In you Jesus, our King.

*Inspired by the book of Hebrews*

Mary Katherine Wildeman, New City Stories Contributor

Advent Week 3: The Hope of “God with Us”

Flames from the candles cause light to flash and dance on the faces of my family sitting around the table.  I listen to half a sentence my father reads but then my imagination whisks me off to a rocky hillside in Bethlehem.  The light of angels’ flash and dance on the weathered faces of the shepherds showing shock and disbelief.  They shuffle down the hill towards the dark buildings in the valley.  I look up and see my mother shaking her head at me as my hands mess with the wax of the candle.  Even as a distracted and fidgety child, celebrating advent was a time for slowing down and joining creation in mindful waiting.  

Matthew begins his story of the Messiah highlighting some interesting people in the genealogy of Jesus.  Judah sold his brother Joseph into slavery.  Tamar pretended to be a prostitute. Rahab was a prostitute.  David killed a man for his wife.   It is through this bloodline that a baby is born to a girl betrothed to a carpenter.  Uneducated and unkempt men crowd in the small space to see this baby.  Polytheist Persian Astrologists discover a new celestial object that guides them to this young Judean family.  The paranoid King Herod kills his own sons and even attempts to murder other children as he scrambles to secure his power and control.  Bethlehem was a city full of Jews who desired to be independent of the Roman Empire.  This is a story full of the lowly of society.  It is full of desperate people in dark and unjust situations who are longing for change.  

Then a baby enters this world.  A baby named Immanuel.  God with us.

However, we tend to clean up this story of “God with us”  when we skip over the sexual sins, murder, and betrayal found in Jesus’ family history, instead diving into the story of a young innocent girl; when we clean up the surroundings, concluding that the excruciating birth by a virgin teenage girl produces a baby who doesn’t cry; when Mary isn’t a sleep deprived new mother who is learning how to nurse her baby for the first time; when the shepherds aren’t men accustomed to being on the outskirts of society; when a narcissistic and paranoid leader is never someone we would follow; when we brush over the fact that God uses astrology to guide the Magi to the Christ child.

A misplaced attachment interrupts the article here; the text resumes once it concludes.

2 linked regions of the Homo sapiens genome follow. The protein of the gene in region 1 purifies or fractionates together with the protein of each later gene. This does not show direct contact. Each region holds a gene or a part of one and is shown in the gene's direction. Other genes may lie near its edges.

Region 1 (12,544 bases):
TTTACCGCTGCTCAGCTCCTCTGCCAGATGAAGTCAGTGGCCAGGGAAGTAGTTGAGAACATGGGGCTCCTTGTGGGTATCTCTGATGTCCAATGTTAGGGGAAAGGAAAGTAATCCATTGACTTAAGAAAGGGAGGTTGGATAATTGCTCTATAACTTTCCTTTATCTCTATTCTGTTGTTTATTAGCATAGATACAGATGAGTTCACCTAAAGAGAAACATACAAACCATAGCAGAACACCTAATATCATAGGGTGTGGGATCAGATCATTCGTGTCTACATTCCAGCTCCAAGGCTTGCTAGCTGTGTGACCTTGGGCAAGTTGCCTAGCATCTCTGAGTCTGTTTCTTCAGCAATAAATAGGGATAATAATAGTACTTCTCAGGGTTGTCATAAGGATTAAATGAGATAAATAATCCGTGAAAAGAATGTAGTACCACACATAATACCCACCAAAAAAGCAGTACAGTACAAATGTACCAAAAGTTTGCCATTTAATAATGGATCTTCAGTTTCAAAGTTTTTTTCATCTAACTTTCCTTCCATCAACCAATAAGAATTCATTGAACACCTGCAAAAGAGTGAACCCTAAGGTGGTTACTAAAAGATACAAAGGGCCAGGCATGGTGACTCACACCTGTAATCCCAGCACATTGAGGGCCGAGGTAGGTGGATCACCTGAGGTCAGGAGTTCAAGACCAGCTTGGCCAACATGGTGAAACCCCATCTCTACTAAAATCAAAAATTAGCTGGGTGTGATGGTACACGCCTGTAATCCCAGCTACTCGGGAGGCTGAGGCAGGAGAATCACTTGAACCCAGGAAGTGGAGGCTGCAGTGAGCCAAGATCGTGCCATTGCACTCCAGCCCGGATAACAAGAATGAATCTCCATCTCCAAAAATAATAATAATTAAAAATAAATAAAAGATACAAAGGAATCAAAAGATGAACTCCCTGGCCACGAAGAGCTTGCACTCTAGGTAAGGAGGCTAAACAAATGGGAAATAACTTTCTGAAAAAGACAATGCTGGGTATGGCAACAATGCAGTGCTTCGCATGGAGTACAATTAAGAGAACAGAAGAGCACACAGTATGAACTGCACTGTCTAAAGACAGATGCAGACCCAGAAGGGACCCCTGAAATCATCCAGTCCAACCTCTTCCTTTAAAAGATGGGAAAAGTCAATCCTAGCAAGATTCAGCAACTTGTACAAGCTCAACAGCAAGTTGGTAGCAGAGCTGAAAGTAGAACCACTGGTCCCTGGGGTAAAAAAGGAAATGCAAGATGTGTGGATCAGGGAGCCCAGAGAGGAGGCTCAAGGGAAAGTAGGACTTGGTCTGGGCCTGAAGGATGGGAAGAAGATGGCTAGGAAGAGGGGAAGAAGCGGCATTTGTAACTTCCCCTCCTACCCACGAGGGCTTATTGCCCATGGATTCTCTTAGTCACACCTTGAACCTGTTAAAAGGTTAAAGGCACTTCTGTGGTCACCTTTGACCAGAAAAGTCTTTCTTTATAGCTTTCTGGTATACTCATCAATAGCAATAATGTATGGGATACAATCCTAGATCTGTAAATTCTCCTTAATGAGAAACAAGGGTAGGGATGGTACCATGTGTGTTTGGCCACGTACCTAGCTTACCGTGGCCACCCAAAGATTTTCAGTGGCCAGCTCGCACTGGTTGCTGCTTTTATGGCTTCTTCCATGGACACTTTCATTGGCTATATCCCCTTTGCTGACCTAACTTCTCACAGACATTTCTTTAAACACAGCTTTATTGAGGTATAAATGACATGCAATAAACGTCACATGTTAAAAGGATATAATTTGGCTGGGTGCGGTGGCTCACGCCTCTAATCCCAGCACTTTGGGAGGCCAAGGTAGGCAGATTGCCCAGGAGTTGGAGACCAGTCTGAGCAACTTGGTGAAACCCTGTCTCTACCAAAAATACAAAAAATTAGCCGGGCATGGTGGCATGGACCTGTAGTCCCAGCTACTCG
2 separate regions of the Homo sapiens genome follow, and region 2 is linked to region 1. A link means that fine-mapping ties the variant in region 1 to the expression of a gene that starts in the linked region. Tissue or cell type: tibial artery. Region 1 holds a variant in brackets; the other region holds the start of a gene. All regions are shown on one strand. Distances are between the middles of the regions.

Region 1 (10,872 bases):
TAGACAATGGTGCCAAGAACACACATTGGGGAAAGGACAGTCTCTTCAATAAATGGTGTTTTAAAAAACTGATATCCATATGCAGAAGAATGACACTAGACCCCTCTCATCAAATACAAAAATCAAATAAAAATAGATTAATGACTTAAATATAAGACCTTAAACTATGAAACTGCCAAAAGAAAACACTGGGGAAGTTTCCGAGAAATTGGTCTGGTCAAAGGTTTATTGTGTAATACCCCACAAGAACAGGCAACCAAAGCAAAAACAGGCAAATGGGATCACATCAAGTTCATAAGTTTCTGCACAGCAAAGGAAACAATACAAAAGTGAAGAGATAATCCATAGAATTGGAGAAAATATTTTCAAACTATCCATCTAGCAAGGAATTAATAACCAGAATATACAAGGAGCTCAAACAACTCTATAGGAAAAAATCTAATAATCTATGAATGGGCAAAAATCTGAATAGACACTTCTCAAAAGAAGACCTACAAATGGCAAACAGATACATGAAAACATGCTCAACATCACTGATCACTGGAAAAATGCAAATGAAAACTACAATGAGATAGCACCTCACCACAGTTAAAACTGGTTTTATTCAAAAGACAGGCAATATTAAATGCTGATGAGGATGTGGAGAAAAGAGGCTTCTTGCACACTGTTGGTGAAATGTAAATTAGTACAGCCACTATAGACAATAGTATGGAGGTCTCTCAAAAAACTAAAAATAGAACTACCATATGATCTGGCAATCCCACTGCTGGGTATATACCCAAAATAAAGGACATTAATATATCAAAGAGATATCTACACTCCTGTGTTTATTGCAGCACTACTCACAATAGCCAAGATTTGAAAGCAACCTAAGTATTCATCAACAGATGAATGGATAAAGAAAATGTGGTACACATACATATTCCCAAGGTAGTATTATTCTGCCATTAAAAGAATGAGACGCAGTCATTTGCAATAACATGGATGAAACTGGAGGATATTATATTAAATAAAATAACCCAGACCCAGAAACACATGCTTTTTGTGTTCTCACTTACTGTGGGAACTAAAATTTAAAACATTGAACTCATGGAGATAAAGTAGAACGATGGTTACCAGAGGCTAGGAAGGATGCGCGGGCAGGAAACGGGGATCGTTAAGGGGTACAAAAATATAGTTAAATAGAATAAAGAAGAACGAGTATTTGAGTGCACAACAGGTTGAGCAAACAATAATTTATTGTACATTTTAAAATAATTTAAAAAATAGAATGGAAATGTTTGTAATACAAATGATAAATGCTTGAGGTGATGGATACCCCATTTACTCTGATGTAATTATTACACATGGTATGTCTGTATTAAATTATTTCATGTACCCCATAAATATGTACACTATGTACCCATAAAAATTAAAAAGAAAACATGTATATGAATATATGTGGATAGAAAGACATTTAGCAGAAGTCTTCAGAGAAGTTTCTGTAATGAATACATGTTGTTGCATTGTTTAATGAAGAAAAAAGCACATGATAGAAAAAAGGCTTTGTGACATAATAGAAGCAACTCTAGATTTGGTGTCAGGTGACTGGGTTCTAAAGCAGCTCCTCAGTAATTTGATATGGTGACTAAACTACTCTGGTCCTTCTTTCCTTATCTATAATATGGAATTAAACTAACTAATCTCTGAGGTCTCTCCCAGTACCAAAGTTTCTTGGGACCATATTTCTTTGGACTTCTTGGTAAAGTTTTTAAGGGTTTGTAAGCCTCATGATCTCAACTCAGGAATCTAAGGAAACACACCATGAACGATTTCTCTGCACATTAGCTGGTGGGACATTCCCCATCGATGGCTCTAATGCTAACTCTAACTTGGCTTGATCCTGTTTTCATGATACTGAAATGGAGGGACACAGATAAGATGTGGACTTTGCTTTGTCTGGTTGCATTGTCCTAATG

We clean it up, and then hurry to invite God with us.  Immanuel, God with us, but only when we polish up our story.  

But maybe it’s God with us in the process.  Maybe God with us isn’t the immediate gratification that comes after presenting a refined outside.  Jesus comes from a line of murderers, adulterers, unloved and unlikely people.  He is born into an environment that lacks wealth and is among a people who are subject to a foreign empire.  He is surrounded by those who would never surround a King.  He begins his life on earth as a human; an undeveloped, helpless baby who relies on the guidance and assistance from a teenage mother and carpenter father.

“For now we see in a mirror dimly, but then face to face. Now I know in part; then I shall know fully, even as I have been fully known.  So now faith, hope, and love abide, these three; but the greatest of these is love.”
1 Corinthians 13:12-13

It is in this process that Immanuel invites us into hope for the restoration of a messy world, reconciliation for broken people, redemption for sinners, and the righting of an unjust system.  Immanuel brings us a hope that calls us to action–action that brings the world back to how it was originally intended to be. Hope for our personal lives, for our immediate community and hope for a better world, a new world.

Faith in this “God with us” motivates us to work towards what we hope for and through love we introduce this hope to our world.  When the darkness in the world is all we can see, let us remind ourselves of this hope and that light has entered and will come back fully into this world.  Let us love like Jesus loved.  Let us be Immanuel to others.  In this season of reflection and slowing down to remember the story, let us join in creation’s hope for the here and the now and the not yet.

Nilah MacLean, New City Stories Contributor 

The Gift of Gratitude

“…do not be anxious about anything, but in everything by prayer and supplication with thanksgiving let your requests be made known to God. And the peace of God, which surpasses all understanding, will guard your hearts and your minds in Christ Jesus.” Philippians 4:6-7 ESV

I’ve never been good at writing thank-you notes.

As a kid, I would procrastinate writing them after birthdays and holidays because the task seemed a little daunting—just looking at the stack of cards waiting to be filled with ink would make my hand cramp. It’s not that I wasn’t grateful for the gifts. I simply would rather spend time playing with those new gifts than thanking the people who gave them to me.

I know that’s horrible…but an honest 10-year-old Rachel would have told you the same thing.

However, something switched in me when I actually practiced enough discipline to sit down and write those notes. I realized as I wrote them not only how grateful I was for the gift, but also how glad I was for the relationship from which it came. I realized how much effort might have gone into choosing the gift, the money that went into buying the gift, and the anticipation with which the gift was sent and the response anticipated. If I had failed to sit down and spend time thanking people, I would have missed out on a lot of humbling gladness.